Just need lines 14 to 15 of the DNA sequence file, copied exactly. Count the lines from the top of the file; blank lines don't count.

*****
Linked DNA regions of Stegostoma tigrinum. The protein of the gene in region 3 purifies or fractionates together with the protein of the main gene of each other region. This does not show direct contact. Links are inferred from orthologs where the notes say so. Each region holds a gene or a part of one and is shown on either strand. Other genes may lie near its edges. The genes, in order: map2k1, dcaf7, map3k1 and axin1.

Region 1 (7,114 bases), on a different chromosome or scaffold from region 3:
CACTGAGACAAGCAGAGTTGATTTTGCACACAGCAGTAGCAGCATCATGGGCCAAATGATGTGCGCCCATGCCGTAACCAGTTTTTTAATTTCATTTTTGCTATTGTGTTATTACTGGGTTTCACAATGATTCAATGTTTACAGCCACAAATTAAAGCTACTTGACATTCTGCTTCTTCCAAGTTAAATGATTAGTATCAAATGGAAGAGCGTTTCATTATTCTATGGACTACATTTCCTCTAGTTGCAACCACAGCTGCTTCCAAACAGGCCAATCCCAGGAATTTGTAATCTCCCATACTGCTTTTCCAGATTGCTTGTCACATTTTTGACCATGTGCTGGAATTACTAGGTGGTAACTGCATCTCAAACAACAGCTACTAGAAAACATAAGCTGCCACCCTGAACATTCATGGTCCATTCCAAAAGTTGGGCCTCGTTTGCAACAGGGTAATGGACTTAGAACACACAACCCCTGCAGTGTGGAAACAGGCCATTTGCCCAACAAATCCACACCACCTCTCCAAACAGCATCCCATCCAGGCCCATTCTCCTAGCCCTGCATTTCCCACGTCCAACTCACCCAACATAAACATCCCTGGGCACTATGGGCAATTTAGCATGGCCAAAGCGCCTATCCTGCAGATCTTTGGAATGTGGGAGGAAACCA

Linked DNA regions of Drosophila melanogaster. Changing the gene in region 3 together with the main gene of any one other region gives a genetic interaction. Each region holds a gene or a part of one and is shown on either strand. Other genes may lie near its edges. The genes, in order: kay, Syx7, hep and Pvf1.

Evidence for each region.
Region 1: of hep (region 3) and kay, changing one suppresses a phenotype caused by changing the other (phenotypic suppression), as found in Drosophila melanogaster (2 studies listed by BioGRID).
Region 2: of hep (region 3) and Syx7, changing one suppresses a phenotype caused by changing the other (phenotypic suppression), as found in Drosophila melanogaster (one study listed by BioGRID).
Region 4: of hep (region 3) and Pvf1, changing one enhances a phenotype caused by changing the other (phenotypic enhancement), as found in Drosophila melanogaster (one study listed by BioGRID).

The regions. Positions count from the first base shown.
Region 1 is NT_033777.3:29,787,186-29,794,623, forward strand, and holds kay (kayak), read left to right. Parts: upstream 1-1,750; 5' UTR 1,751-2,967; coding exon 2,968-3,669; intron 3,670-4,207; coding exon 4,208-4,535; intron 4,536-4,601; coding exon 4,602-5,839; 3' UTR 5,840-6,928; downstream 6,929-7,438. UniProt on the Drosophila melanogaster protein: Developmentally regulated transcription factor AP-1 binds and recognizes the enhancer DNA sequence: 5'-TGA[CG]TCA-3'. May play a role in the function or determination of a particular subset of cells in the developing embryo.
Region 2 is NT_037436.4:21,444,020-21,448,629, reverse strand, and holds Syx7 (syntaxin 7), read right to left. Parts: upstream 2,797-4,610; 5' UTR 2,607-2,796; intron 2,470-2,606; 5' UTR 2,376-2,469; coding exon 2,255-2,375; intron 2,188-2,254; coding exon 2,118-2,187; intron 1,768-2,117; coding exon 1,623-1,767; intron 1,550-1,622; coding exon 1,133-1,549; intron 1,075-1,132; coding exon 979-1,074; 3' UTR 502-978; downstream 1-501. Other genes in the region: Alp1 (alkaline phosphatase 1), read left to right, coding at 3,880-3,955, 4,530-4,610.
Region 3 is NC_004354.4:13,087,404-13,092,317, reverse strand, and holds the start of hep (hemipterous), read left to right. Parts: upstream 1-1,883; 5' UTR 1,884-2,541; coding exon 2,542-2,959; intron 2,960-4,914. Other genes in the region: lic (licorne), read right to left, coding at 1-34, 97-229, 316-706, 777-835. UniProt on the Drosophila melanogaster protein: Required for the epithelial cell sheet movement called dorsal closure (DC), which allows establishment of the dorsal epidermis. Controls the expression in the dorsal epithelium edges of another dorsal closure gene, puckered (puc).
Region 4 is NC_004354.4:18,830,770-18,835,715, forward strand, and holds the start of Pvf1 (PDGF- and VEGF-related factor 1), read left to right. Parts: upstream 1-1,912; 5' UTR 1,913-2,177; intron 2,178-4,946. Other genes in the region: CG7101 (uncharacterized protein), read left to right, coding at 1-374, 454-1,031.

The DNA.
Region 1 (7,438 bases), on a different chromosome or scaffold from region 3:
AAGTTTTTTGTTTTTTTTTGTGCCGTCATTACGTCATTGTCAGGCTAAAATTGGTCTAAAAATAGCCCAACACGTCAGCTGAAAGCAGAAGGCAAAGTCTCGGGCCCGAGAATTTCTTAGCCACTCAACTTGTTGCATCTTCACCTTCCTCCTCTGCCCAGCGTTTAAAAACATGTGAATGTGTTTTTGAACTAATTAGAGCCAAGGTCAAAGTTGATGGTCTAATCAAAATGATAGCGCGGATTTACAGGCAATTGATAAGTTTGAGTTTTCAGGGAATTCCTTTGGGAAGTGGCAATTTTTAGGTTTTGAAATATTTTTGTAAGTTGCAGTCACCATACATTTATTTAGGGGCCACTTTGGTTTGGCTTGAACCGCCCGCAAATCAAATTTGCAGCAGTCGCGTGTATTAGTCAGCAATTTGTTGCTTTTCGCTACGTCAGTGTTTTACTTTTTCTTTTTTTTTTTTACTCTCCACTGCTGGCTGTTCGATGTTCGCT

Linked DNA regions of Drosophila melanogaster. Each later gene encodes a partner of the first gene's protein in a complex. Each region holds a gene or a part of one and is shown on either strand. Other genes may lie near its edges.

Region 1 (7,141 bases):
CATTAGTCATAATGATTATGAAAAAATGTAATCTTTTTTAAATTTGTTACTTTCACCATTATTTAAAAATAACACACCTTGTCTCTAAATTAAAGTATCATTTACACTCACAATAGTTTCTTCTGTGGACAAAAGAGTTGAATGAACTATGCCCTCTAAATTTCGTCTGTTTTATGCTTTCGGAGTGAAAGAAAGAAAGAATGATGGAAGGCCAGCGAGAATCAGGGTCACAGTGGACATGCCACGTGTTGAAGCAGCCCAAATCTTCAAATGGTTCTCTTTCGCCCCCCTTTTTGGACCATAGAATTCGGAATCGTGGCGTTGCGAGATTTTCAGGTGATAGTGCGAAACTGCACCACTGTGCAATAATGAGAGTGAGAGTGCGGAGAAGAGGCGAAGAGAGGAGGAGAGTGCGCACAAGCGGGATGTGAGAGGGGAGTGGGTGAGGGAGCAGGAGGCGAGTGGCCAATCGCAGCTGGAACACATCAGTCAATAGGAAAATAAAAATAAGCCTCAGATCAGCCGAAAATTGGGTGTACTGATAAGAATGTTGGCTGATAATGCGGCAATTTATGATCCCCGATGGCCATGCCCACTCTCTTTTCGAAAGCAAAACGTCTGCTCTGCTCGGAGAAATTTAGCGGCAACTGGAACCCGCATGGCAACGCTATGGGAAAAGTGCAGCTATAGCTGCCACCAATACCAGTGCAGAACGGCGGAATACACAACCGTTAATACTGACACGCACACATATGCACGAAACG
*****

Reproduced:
The DNA.
Region 1 (7,438 bases), on a different chromosome or scaffold from region 3: